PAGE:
Fun Fact: Even Did you know that under anesthesia the amazing expandable bladder can hold over 1 liter?!
Kathy E. Golic, PT is a physical therapist at Overlake Hospital Medical Center in Bellevue, Washington.
There have been many constructive blogs about managing symptoms of overactive and misbehaving bladders, but I want to share an approach I have been using successfully for many years. Not only does this approach work for the majority of my patients in terms of addressing urgency, frequency, and urine leakage, but results are often quite rapid. After treating patients with modest success for many years with the traditional treatment approaches and noting that too often patients would plateau or results were just not effective or fast enough, I created my own approach to help these patients. I call it Cluster Drinking Approach and explain to my patients that cluster drinking begets cluster voiding.
When folks sip fluid, even water, all day long, it is hard for them to know when their bladder is full enough to warrant a trip to the bathroom. In patients with oversensitive or irritated bladders, the sensory receptors in the bladder wall are agitated and so often send false, unreliable signals,
when there is not much urine present. So they continue to struggle with urges and frequency and sometimes urine leakage. However, when they divide their fluid intake into 3-4, or sometimes even 5 or more, “clusters” then their bladders fill more predictably. They can sense it, and based on timing and amount of intake, they can reliably determine when the urges are accurate.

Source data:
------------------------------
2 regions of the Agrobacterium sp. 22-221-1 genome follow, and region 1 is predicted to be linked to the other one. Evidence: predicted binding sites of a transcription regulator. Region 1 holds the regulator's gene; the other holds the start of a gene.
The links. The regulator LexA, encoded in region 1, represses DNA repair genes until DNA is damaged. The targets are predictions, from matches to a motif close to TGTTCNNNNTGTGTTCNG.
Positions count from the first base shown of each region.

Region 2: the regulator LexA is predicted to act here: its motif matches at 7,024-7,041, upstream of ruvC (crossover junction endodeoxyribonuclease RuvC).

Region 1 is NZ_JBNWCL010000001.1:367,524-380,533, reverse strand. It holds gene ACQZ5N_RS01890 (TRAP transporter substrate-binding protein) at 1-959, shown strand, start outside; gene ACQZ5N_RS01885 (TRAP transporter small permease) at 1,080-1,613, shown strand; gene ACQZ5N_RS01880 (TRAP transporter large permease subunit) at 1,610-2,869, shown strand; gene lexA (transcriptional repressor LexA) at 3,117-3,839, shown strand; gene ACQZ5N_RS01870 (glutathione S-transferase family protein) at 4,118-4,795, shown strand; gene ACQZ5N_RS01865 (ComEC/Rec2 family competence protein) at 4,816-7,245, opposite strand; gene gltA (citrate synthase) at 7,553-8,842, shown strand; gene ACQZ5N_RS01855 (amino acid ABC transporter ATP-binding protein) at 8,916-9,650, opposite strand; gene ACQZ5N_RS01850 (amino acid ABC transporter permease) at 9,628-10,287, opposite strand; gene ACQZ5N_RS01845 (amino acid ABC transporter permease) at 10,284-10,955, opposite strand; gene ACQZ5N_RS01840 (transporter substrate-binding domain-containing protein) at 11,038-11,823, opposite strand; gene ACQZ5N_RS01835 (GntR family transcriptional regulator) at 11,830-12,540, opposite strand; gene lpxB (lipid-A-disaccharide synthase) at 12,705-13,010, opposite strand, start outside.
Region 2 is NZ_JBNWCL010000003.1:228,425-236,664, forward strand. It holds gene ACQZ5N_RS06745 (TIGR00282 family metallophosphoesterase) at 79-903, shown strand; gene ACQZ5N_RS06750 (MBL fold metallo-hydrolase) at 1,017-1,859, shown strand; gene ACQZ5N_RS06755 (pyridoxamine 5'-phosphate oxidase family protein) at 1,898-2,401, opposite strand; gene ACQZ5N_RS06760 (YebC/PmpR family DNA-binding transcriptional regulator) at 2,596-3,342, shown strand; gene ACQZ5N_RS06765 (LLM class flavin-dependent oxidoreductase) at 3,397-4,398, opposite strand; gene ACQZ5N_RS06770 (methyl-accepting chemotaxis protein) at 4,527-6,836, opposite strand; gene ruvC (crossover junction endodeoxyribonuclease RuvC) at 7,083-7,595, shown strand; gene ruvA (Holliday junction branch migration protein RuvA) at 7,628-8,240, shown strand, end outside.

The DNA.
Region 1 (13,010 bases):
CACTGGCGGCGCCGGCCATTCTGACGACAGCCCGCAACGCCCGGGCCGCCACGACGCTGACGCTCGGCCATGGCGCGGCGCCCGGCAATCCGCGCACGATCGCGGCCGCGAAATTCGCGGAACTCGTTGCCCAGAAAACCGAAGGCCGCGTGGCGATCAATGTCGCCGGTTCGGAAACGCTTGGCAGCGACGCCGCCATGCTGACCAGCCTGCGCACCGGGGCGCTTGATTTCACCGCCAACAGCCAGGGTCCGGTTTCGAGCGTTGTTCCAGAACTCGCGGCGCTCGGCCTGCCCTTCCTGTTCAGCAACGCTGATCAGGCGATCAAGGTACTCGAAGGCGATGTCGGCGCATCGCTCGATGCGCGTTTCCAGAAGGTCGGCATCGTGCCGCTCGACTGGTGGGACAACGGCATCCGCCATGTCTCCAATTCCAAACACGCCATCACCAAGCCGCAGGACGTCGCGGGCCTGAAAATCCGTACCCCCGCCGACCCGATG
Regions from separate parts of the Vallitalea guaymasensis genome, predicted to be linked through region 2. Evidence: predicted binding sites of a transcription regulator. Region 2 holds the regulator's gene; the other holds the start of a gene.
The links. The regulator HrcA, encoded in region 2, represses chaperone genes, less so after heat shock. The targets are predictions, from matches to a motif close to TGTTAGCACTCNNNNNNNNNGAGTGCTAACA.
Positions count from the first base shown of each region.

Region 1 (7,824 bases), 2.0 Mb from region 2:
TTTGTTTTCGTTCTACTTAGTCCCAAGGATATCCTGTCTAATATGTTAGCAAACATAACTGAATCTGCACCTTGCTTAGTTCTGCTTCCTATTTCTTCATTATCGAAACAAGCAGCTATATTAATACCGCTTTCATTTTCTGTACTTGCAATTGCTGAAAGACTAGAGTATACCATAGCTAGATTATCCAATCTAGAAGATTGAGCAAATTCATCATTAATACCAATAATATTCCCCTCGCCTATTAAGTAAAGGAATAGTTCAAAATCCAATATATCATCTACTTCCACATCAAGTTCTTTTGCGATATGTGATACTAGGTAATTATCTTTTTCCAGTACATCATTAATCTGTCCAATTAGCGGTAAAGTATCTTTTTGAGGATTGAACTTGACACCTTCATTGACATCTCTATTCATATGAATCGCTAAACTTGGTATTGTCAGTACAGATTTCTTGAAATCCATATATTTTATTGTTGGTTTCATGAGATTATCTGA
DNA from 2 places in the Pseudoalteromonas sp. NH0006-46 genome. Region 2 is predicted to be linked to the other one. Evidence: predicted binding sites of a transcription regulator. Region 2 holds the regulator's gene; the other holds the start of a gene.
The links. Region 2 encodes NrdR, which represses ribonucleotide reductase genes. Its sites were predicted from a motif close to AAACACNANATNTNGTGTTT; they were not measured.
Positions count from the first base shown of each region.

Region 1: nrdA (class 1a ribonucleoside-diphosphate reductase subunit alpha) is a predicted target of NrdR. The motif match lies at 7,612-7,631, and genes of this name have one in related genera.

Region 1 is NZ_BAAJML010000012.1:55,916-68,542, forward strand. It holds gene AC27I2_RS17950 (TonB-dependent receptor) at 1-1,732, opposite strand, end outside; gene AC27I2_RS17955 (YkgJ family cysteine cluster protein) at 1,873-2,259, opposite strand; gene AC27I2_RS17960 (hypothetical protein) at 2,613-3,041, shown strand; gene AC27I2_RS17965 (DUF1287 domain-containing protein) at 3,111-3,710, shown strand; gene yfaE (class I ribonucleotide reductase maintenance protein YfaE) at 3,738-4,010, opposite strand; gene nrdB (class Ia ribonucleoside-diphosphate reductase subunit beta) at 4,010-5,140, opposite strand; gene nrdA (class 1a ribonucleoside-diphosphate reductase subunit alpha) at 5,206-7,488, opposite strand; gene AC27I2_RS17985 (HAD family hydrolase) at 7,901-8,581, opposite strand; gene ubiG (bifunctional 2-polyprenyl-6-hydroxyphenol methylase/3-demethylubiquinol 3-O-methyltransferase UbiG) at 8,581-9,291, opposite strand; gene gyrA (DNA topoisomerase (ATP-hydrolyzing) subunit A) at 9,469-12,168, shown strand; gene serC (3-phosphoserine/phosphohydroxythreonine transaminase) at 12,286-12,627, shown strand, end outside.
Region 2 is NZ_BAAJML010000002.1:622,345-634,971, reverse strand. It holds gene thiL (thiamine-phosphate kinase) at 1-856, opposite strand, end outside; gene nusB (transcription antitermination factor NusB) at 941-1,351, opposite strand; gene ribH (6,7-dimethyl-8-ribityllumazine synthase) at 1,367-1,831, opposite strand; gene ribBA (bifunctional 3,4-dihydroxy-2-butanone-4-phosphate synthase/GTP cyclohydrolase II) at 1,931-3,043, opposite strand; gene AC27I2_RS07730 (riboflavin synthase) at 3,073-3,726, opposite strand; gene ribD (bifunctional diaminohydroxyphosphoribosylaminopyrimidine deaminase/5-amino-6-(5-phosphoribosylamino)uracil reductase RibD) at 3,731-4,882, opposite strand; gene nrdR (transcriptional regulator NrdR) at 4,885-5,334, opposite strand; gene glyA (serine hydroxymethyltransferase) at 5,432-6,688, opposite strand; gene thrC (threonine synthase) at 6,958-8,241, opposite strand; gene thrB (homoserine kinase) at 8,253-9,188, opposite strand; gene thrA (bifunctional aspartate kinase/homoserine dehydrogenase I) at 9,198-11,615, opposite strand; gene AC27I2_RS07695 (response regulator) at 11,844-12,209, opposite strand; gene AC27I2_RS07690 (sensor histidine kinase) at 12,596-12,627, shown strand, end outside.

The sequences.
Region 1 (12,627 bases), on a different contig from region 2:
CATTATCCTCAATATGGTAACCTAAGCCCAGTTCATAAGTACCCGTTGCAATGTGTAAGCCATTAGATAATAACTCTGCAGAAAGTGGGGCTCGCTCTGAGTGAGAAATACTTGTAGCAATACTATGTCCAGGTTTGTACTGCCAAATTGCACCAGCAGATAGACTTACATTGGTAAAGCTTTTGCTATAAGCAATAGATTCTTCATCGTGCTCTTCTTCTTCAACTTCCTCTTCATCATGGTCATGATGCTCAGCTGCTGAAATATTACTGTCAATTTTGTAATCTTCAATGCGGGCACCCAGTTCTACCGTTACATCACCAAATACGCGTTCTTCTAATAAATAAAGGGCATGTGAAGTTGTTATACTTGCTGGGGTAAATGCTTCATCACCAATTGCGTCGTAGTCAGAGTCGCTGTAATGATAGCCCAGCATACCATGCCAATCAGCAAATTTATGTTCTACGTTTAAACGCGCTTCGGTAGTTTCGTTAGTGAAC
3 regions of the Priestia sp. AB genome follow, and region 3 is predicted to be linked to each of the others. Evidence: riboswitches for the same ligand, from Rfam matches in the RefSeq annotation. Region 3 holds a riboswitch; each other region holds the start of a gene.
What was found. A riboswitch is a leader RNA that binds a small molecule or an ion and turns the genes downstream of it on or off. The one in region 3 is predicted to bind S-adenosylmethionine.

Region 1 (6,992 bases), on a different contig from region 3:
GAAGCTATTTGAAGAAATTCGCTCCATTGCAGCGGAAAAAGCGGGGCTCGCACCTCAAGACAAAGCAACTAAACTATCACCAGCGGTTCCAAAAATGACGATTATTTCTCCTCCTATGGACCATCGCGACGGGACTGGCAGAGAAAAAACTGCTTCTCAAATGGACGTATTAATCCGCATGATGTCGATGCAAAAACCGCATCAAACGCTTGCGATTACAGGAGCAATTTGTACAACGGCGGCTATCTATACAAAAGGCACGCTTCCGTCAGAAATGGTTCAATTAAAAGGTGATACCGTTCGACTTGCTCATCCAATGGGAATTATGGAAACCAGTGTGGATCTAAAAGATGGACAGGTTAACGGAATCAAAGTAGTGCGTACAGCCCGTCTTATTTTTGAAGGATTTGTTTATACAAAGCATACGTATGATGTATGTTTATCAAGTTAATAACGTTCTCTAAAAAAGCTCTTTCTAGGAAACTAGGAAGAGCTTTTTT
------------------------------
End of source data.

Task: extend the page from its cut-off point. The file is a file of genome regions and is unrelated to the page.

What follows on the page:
This requires a mindful and analytical approach to help retrain their bladders. The amount of intake and number of clusters are selected based on the level of bladder irritability, the patient’s schedule, as well as their weight, age, and level of anxiety. The variables can be modified according to their daily schedules, and their progress. Coupled with my mantra, “The bladder is a storage vessel, it is meant to hold urine!” this approach has been life-changing for many patients, and often in just a few visits!